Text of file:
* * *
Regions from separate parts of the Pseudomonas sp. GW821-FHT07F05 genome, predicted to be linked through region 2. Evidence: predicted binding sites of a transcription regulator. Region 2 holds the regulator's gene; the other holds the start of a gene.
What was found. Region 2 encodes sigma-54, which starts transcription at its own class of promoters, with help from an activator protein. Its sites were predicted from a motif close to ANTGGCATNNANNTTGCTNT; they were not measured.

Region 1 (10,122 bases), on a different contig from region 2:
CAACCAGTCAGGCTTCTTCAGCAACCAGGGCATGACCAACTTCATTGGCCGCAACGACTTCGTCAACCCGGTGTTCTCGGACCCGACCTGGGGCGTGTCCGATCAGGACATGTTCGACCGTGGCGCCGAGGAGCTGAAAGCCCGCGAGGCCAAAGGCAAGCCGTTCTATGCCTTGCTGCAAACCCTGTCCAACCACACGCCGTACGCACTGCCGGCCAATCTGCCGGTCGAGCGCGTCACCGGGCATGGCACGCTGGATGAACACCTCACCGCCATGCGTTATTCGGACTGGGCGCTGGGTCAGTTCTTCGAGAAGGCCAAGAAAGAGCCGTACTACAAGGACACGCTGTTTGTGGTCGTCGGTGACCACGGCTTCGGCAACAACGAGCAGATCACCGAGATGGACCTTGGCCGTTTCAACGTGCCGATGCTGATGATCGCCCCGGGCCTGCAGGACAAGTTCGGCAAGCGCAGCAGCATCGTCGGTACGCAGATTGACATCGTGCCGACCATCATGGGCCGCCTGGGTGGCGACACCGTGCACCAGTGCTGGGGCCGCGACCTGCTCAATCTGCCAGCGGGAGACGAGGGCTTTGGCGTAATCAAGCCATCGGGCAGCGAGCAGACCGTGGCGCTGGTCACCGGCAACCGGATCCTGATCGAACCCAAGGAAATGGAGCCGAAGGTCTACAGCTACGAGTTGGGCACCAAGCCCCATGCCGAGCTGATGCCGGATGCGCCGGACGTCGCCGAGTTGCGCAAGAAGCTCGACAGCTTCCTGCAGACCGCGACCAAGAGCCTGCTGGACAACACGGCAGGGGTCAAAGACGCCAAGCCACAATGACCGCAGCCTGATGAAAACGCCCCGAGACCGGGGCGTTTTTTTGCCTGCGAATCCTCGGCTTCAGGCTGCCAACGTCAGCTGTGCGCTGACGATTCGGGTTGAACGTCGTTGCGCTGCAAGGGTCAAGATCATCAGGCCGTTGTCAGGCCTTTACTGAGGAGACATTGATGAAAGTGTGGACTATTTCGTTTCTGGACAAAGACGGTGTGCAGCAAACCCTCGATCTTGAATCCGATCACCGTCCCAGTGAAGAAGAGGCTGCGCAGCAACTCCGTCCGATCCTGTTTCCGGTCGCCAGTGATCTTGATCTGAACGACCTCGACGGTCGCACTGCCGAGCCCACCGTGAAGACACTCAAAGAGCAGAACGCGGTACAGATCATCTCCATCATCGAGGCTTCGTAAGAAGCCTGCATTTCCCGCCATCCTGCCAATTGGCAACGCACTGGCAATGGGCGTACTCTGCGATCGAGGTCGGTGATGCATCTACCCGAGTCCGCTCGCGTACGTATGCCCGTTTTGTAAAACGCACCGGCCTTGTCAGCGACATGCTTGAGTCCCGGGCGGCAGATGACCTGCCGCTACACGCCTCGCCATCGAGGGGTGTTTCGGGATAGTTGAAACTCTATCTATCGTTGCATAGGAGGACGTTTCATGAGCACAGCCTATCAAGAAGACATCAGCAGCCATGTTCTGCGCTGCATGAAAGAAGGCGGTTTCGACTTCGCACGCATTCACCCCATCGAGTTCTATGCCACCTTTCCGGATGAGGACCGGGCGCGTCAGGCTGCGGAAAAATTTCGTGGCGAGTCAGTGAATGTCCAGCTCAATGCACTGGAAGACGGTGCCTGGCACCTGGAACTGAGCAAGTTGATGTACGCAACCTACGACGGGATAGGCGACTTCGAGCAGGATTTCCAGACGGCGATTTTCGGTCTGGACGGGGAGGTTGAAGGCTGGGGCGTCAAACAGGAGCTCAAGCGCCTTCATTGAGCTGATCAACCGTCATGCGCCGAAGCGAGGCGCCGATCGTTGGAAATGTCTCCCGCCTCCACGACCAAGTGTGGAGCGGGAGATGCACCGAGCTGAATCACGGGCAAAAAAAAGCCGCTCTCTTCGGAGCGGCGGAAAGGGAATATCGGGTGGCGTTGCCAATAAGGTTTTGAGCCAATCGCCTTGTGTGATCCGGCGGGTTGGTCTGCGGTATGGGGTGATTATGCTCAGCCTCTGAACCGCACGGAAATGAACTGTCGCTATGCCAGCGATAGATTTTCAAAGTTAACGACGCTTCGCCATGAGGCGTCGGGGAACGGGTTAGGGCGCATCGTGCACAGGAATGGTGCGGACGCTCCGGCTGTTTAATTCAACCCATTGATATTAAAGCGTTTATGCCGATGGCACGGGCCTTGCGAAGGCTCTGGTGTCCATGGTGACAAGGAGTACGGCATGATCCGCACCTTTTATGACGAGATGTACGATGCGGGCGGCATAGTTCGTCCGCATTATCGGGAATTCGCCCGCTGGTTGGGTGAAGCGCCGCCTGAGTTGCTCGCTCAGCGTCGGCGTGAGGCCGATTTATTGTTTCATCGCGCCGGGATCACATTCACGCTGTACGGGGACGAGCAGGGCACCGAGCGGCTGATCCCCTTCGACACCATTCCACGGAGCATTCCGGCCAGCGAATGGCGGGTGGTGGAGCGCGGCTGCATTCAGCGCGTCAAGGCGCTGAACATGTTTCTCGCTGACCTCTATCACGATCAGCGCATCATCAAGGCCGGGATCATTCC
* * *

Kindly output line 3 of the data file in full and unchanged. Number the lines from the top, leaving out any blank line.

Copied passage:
Region 1 (10,122 bases), on a different contig from region 2: